Leslie Miyasato, 18, missed two quarters of high school classes to take care of her new baby.
Josh Hamilton, 17, missed five weeks because of mononucleosis and bronchitis.
Rachel Lokke, 17, wants to graduate a semester early and start attending the University of Alaska Anchorage before June.
Their reasons are different, but all three are enrolled in the Juneau School District's new after-school Credit Attainment, Recovery and Employment Skills program, or CARES, which just finished its first week of classes. The program is aimed at students who might be likely to drop out due to extenuating circumstances.
More than 30 students have enrolled so far in this quarter's classes, which include math, a computer-based multiple subject program, physical education, an independent career-ready course and a three-week intensive English and social studies course set for January.
The program began as an idea in Assistant Superintendent Laury Scandling's mind five years ago and became a reality this year because of a $1.5 million, five-year 21st century government grant.
"If we're really serious about ensuring every students gets a diploma, we need to think about school other than on an 8 to 4 schedule," Scandling said. "These kinds of classes that could provide credit restoration might be the bridge ... (for) older students who have already moved onto adult-like behaviors - jobs, relationships, housing, parenting - where being in a high school situation feels artificial compared to life."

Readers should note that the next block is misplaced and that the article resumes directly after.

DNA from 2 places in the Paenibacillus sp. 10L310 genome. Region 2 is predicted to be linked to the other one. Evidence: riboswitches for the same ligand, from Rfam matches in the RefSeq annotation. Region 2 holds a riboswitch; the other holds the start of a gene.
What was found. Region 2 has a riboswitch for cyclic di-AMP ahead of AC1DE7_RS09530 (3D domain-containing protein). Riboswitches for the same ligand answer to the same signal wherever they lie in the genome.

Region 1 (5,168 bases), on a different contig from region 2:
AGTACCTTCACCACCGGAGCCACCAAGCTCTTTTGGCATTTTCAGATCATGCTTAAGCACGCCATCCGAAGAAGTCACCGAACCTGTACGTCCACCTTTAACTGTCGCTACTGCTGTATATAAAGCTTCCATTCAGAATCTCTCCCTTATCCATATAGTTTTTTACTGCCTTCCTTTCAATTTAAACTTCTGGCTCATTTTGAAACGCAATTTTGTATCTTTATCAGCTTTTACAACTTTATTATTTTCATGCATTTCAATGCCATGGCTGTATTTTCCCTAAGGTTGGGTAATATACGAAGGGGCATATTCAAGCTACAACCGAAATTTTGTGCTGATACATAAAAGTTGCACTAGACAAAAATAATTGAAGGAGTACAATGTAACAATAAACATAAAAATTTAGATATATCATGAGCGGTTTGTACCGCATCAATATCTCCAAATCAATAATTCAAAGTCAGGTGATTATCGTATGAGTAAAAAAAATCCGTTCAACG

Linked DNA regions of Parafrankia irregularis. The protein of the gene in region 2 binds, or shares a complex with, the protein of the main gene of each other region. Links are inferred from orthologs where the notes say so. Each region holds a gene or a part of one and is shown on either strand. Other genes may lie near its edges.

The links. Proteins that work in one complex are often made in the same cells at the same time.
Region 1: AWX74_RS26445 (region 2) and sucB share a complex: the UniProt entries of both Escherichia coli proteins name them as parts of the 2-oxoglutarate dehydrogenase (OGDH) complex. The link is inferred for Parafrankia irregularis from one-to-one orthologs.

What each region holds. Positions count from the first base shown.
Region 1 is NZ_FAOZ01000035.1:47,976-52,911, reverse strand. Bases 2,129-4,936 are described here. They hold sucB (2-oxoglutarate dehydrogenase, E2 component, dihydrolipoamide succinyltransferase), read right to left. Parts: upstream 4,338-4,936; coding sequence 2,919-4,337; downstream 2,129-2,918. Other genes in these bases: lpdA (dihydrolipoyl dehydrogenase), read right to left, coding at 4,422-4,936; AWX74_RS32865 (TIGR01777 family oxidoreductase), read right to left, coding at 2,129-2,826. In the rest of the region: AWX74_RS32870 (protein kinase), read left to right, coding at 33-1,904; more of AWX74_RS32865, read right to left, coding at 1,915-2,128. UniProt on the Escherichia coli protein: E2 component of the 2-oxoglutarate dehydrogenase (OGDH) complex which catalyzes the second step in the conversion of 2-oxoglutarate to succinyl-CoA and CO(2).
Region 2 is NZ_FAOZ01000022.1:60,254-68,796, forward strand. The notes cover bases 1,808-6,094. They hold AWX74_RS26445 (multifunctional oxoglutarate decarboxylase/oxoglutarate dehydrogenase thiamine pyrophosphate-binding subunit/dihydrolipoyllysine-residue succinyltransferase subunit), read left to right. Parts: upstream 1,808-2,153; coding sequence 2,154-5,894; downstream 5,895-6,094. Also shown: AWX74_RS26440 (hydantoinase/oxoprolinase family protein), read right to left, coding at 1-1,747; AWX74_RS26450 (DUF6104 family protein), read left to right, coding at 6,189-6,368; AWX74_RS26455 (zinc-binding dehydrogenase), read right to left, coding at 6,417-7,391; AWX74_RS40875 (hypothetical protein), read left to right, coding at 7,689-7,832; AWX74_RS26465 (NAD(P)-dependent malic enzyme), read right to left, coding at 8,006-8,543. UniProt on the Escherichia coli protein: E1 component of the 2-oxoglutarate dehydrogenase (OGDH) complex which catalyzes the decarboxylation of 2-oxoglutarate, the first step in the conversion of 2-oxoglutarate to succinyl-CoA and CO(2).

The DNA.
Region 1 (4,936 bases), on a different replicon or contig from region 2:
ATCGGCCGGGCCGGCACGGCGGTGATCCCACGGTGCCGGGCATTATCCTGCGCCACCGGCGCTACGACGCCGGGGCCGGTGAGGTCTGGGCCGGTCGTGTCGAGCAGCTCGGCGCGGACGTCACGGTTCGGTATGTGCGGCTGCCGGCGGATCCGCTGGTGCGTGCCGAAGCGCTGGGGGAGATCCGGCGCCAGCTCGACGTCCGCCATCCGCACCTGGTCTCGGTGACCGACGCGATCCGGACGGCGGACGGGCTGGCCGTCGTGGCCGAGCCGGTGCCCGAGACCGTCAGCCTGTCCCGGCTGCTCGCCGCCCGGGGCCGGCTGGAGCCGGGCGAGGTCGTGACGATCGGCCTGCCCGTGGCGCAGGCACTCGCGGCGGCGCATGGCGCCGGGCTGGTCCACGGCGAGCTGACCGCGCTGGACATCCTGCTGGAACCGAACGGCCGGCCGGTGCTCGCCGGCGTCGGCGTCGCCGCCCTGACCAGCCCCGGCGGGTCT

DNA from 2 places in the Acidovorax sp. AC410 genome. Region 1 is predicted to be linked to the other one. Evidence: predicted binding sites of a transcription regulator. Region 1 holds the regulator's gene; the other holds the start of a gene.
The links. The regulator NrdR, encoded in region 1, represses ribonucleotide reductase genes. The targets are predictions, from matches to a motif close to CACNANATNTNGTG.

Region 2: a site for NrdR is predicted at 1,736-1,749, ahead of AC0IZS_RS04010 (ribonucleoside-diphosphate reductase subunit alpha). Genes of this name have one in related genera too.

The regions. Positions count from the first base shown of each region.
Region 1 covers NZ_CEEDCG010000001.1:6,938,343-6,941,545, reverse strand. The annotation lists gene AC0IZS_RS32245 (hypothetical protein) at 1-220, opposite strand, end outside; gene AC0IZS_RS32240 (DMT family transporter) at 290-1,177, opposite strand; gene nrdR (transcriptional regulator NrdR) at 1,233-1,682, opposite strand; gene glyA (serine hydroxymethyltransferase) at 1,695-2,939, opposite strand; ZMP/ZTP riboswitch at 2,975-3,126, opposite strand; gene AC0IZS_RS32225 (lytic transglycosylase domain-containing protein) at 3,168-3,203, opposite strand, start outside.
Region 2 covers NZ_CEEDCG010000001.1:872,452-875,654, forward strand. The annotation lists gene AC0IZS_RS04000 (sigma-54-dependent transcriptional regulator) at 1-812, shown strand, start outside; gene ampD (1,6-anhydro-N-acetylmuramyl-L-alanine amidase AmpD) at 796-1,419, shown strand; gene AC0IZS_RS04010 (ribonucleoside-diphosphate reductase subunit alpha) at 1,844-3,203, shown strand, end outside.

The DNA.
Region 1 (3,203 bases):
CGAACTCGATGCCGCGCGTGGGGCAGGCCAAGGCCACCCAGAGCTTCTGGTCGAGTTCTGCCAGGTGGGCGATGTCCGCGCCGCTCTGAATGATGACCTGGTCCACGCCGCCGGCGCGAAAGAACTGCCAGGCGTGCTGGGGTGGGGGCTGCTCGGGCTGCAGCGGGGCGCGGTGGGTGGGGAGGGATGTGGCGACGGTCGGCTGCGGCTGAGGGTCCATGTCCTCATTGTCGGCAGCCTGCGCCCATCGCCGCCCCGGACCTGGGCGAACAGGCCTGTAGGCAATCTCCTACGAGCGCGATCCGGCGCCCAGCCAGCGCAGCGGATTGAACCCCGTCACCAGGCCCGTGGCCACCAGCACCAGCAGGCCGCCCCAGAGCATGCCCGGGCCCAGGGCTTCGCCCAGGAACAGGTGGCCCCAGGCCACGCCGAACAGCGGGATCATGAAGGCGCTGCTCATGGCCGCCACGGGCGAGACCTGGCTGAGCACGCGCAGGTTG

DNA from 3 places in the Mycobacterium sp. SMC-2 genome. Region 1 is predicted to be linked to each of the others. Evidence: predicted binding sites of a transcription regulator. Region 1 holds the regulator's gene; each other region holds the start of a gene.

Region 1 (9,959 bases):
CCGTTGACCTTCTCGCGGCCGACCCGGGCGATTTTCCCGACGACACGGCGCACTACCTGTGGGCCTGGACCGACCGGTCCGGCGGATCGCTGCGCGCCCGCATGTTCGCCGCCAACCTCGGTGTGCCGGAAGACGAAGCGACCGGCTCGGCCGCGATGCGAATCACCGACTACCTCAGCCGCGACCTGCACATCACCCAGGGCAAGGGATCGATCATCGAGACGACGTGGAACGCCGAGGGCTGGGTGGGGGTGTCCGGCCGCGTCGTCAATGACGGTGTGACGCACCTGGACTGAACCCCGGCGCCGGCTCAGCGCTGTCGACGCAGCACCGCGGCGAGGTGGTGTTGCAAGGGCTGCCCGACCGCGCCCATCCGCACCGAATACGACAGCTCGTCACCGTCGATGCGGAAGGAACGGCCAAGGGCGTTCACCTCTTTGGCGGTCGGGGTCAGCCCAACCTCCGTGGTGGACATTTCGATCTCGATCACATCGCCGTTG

In order to help assist students with children, the district has contracted with Catholic Community Services to provide drop-in child care for attendees. They also provide help with transportation through Zach Gordon Youth Center and city bus passes.
This quarter, kids in the program are also students at Yaakoosgé Daakahídi Alternative High School and Juneau-Douglas High School. Four other students in the program had previously dropped out of school.
Next quarter, the program will open to Thunder Mountain High School students.
This time next year, program director Bernie Sorenson said she hopes more than 100 students will have attended the program.
"It's a program I believe in," said program teacher Kristy Dillingham. "I believe in looking at the student as a whole person and finding out their interests, finding out their passions, and letting them realize that those interests and passions are important ... and figuring out ways that we can tie that in to help them get credits for that. ... It is completely outside of the box of what happens during the school day."
Miyasato said if it weren't for the after-school program, she'd probably be dropping out. She was frustrated when she was told she wouldn't be able to graduate in the spring - something the program could help her accomplish.
"I don't want to graduate when she's 2," she said, gesturing to her 9½ month old daughter, Cleo, who was allowed in class as a "special guest" until Cleo's dad could pick her up. "I really need the extra credit. I'm crossing my fingers on graduation."
Contact reporter Mary Catharine Martin at 523-2276 or email@example.com.
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